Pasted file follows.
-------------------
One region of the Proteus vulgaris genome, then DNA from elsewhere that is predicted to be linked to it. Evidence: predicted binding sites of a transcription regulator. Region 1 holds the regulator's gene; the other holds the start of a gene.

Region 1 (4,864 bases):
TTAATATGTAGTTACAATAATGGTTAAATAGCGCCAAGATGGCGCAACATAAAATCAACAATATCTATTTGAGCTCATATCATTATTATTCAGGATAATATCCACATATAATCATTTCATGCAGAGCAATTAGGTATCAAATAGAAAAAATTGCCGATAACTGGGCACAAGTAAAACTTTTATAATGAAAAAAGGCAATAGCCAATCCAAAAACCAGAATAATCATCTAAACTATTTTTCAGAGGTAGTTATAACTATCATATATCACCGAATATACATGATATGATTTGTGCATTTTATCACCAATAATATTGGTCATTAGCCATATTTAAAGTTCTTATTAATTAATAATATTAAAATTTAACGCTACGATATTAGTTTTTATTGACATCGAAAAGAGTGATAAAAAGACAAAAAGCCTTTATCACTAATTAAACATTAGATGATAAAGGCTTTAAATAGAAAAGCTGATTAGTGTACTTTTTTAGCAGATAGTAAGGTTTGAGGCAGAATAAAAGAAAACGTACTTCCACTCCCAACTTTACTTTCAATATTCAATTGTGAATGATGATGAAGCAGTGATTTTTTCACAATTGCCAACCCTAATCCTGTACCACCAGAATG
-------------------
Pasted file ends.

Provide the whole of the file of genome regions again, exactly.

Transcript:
One region of the Proteus vulgaris genome, then DNA from elsewhere that is predicted to be linked to it. Evidence: predicted binding sites of a transcription regulator. Region 1 holds the regulator's gene; the other holds the start of a gene.

Region 1 (4,864 bases):
TTAATATGTAGTTACAATAATGGTTAAATAGCGCCAAGATGGCGCAACATAAAATCAACAATATCTATTTGAGCTCATATCATTATTATTCAGGATAATATCCACATATAATCATTTCATGCAGAGCAATTAGGTATCAAATAGAAAAAATTGCCGATAACTGGGCACAAGTAAAACTTTTATAATGAAAAAAGGCAATAGCCAATCCAAAAACCAGAATAATCATCTAAACTATTTTTCAGAGGTAGTTATAACTATCATATATCACCGAATATACATGATATGATTTGTGCATTTTATCACCAATAATATTGGTCATTAGCCATATTTAAAGTTCTTATTAATTAATAATATTAAAATTTAACGCTACGATATTAGTTTTTATTGACATCGAAAAGAGTGATAAAAAGACAAAAAGCCTTTATCACTAATTAAACATTAGATGATAAAGGCTTTAAATAGAAAAGCTGATTAGTGTACTTTTTTAGCAGATAGTAAGGTTTGAGGCAGAATAAAAGAAAACGTACTTCCACTCCCAACTTTACTTTCAATATTCAATTGTGAATGATGATGAAGCAGTGATTTTTTCACAATTGCCAACCCTAATCCTGTACCACCAGAATG